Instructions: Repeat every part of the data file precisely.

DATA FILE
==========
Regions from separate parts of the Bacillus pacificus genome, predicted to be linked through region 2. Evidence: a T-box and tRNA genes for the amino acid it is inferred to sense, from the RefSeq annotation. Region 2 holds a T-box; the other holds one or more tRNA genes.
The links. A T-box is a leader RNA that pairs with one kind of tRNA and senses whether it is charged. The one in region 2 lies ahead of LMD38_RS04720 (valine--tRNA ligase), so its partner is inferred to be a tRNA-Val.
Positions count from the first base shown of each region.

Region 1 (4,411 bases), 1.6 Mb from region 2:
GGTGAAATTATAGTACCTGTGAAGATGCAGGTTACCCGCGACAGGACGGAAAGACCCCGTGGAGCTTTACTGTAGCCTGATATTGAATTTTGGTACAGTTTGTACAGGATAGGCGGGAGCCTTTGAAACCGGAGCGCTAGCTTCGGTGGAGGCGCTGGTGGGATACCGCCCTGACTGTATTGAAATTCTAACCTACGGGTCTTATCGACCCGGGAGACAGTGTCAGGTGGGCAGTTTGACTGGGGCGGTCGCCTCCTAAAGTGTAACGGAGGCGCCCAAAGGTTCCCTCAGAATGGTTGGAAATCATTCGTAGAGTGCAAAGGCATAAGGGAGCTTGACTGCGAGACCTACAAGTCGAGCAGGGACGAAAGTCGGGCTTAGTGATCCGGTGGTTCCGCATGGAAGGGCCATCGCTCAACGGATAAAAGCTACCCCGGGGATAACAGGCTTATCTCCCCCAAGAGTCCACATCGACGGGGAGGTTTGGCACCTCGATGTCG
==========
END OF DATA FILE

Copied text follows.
Regions from separate parts of the Bacillus pacificus genome, predicted to be linked through region 2. Evidence: a T-box and tRNA genes for the amino acid it is inferred to sense, from the RefSeq annotation. Region 2 holds a T-box; the other holds one or more tRNA genes.
The links. A T-box is a leader RNA that pairs with one kind of tRNA and senses whether it is charged. The one in region 2 lies ahead of LMD38_RS04720 (valine--tRNA ligase), so its partner is inferred to be a tRNA-Val.
Positions count from the first base shown of each region.

Region 1 (4,411 bases), 1.6 Mb from region 2:
GGTGAAATTATAGTACCTGTGAAGATGCAGGTTACCCGCGACAGGACGGAAAGACCCCGTGGAGCTTTACTGTAGCCTGATATTGAATTTTGGTACAGTTTGTACAGGATAGGCGGGAGCCTTTGAAACCGGAGCGCTAGCTTCGGTGGAGGCGCTGGTGGGATACCGCCCTGACTGTATTGAAATTCTAACCTACGGGTCTTATCGACCCGGGAGACAGTGTCAGGTGGGCAGTTTGACTGGGGCGGTCGCCTCCTAAAGTGTAACGGAGGCGCCCAAAGGTTCCCTCAGAATGGTTGGAAATCATTCGTAGAGTGCAAAGGCATAAGGGAGCTTGACTGCGAGACCTACAAGTCGAGCAGGGACGAAAGTCGGGCTTAGTGATCCGGTGGTTCCGCATGGAAGGGCCATCGCTCAACGGATAAAAGCTACCCCGGGGATAACAGGCTTATCTCCCCCAAGAGTCCACATCGACGGGGAGGTTTGGCACCTCGATGTCG